If you want to prove to other organisations that you really suck at project management, there are so many ways to do it.
The Standish Group’s annual Chaos Report outlines the factors that make projects successful. You should ignore this, particularly the bit around the importance of having emotionally mature people.
Similarly, the Project Management Institute’s “Pulse of the Profession” report’s blueprint for success, or ‘champions’ as the institute calls them, would just be a distraction.
There are many other surveys that produce statistics which contain lists of the mistakes that are made over again when it comes to any kind of project delivery. Check which ones are relevant to you right now and ensure that you change nothing.
Here’s a few more pointers if you’re still unsure as to where to go wrong.
Set unrealistic targets
One way to demotivate everyone involved in a project, and this is an important failure mechanism, is to pad the business case with grand statements about cost and time savings. That is, of course, if you had a business case in the first place.
Think you’ll save $50,000? Let’s make it a round $1 million! Think a new IT system will save five minutes per day of someone’s time?
Let’s plan to make 10 people redundant. Whatever the target, make sure it’s one that stretches the bounds of believability and doesn’t line up with any kind of strategy you may have.
Ensure senior managers don’t have time for governance
It’s well documented that sponsoring a project is hard work, has different responsibilities to business as usual tasks and takes up time. Therefore, as well as ensuring that precious time isn’t wasted on them attending unnecessary planning sessions (see below), you also want to ADD more projects to your senior manager’s plate.
You should constantly look for opportunities to do this to create a level of disinterest necessary for project failure. Take care not to upskill them or cancel any other projects, as prioritisation is overrated. Make everything top priority and watch in awe as decisions aren’t made and projects fail. It’ll be poetic.
The best projects bring people together. These people spend time learning to be a team, before working together over a period of weeks and months to build a plan that confirms whether the targets you’ve set in the business case (or email, that’s a better way to do it) are realistic or not.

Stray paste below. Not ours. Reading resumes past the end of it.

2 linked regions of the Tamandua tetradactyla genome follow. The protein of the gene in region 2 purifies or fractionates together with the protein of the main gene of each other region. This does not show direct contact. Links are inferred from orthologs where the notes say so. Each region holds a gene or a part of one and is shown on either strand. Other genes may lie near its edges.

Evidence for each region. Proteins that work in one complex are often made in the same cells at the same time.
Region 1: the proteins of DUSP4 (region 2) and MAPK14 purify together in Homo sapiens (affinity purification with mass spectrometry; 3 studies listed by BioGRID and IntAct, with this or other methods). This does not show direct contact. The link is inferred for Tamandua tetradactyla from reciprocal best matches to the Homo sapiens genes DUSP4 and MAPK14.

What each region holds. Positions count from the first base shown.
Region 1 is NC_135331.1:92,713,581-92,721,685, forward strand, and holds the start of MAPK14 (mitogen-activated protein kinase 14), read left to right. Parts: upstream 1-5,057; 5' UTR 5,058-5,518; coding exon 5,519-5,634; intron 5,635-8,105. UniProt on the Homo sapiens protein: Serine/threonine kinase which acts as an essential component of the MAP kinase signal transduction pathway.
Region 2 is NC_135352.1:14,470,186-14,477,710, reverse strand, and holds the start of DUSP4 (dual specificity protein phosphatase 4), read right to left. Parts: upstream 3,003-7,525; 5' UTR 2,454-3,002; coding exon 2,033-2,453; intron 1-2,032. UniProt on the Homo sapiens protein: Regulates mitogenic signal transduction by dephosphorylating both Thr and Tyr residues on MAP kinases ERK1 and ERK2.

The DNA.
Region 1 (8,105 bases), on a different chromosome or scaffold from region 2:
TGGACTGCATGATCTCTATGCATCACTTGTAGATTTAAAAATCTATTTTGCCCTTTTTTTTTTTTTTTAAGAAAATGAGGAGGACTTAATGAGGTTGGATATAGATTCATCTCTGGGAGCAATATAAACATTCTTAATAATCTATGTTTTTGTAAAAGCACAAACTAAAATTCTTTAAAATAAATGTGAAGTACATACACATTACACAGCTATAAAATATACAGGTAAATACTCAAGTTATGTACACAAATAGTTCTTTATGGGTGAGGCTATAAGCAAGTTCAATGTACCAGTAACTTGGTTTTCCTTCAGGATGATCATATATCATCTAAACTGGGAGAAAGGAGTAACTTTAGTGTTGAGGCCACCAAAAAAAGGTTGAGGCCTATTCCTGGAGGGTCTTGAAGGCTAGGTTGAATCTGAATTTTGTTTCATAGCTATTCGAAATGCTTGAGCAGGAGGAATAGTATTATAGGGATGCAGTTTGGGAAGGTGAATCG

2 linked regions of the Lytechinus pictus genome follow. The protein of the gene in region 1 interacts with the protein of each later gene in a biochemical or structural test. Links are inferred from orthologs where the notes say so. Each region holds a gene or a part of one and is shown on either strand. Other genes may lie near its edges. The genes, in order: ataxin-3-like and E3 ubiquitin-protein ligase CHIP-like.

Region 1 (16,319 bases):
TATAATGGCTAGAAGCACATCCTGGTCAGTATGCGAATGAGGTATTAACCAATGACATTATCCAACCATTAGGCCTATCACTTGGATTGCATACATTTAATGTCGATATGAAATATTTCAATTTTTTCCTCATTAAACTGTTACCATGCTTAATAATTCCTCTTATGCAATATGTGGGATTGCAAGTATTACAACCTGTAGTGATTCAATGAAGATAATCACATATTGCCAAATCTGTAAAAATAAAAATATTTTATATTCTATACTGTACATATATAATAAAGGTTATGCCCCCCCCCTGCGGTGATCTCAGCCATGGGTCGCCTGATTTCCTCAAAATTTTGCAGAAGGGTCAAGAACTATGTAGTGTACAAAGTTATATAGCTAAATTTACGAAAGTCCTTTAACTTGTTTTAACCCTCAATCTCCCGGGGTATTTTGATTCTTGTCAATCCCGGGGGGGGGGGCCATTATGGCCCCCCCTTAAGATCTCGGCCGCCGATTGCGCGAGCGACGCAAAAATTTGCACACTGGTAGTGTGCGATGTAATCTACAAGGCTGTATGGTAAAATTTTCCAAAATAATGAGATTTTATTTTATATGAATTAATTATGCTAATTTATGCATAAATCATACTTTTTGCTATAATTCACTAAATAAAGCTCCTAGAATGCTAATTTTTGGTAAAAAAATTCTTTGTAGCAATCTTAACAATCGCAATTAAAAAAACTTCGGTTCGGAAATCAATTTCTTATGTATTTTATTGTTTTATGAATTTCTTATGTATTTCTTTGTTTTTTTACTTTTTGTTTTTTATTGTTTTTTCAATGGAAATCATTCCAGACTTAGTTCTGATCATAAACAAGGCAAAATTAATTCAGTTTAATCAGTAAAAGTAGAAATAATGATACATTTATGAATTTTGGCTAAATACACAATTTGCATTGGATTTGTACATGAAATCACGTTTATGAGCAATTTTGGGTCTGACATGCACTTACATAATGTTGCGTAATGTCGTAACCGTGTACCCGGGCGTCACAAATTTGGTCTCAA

So you definitely want to skip this entire phase. Don’t go near it or do anything at all to encourage it. Remember, getting things right and doing things in the right way isn’t the goal here. Just take what you thought was possible – based on the consultants that you employed to tell you what you wanted to hear – and press play. Job done.
Invest in processes but not leadership
If you want consistency, repeatability, role modelling and cultural evolution in the way you fail at your projects, then you’ll definitely want to spend all of your development money on implementing a complex method. Preferably by someone who’s never managed a project.
This method should have at least 10 mandatory templates that need to be filled in, a dashboard with lots of traffic lights and an unreadable process diagram to pin up on the wall. If that starts to work, say you’re going ‘agile’ instead.
You’ll have to buy a table tennis table and make the office open plan, but it’ll be worth it to maintain the failure rate. Don’t fall into the trap of training people or asking them to change their mindset. That might improve things as well and you don’t want that!
Make everyone a project manager
Project management is a skill that everyone has. From birth. So regardless of whether you’re fitting out a store, changing a process, writing a new policy (usually on the whim of a government official), implementing an IT system or running an event, make the nearest person to you a project manager.
The only criteria they have to meet is a willingness to accept everything the disinterested sponsor says, to question nothing and to rigorously avoid common sense. Oh and if you have a poorly performing individual that you don’t know what to do with simply make them ‘head of special projects.’ That will help keep the capability where it needs to be.
Being bad at projects is something that any average organisation can achieve and will also ensure that the culture will remain exactly as it is, for eternity.
There are some organisations out there investing in things proven to work and seeing positive results in many areas of their business, but you don’t want to be like that, do you?
Colin Ellis is the author of the upcoming book The Project Rots From The Head and is an award-winning international speaker and trainer. He works with organisations around the world to transform the way they deliver projects. You can find out more about him at www.colindellis.com or catch him at the CIO Summit in Perth and Sydney.
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